HANOVER, Germany -- Volkswagen AG has dropped plans to roll out a North American successor to its famous bus, the classic hippie-mobile that drew a cult following and sparked countless road trips.
Instead Europe's biggest carmaker will target the European market with a new version of the Microbus based on its T5 transport van, Chief Executive Bernd Pischetsrieder told a news conference on Thursday.
VW had originally intended to make a new bus for the North American market, but dropped this idea given a tougher economic environment and a stronger euro than when the plan was first hatched, he said.
The new Microbus, closed-roof versions of its T5 transporter and a new "robust pickup" truck will all be made at VW's Hanover plant to use up more of the German factory's capacity and secure 15,000 jobs there through 2011.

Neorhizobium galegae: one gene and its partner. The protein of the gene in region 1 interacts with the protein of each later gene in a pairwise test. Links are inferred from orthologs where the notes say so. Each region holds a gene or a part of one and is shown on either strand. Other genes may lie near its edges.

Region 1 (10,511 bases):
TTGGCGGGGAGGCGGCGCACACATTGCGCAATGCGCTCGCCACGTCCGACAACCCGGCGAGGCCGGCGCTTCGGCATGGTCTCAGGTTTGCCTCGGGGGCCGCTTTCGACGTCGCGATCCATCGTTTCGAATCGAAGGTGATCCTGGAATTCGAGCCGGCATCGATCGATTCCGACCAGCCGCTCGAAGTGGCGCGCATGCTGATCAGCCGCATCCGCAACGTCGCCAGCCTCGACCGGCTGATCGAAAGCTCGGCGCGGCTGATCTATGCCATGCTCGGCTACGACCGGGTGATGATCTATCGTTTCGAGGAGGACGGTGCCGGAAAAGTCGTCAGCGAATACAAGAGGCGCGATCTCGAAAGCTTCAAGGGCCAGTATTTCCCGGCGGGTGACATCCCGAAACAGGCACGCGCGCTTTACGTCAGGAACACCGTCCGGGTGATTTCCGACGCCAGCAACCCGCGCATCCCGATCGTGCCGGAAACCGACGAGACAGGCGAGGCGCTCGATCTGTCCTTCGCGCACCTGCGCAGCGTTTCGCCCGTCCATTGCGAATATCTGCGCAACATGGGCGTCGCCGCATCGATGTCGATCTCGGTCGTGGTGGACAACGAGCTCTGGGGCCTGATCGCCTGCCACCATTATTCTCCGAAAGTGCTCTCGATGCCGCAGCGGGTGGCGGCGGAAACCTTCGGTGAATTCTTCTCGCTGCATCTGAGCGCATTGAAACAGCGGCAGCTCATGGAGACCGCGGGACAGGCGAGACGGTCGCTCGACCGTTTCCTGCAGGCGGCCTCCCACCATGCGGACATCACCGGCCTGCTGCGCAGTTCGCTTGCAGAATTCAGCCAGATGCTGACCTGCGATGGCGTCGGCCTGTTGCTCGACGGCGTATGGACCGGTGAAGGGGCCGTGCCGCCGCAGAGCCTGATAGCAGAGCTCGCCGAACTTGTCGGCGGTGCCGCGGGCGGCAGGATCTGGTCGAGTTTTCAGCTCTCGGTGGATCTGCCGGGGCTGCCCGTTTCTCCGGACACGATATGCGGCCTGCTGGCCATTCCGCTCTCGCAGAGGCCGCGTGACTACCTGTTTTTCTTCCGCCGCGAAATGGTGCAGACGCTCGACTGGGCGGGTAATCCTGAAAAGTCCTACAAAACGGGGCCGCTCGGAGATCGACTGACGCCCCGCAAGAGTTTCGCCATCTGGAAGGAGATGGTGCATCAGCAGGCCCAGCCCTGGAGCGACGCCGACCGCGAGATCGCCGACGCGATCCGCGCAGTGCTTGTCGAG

But abandoning the project to export a new bus to North America means VW will not add the 1,500 extra jobs it envisioned when it said in 2002 the Hanover plant would make the vehicle. Talks with labor representatives on this point would follow in late 2006.
VW will also develop a new people carrier based on its existing Multivan model featuring luxury touches.
Pischetsrieder said the new pickup would be developed and built in Hanover. It could also be made at a later date in Abu Dhabi and Brazil for regional markets. He envisioned making around 30,000 units eventually for each of the three regions.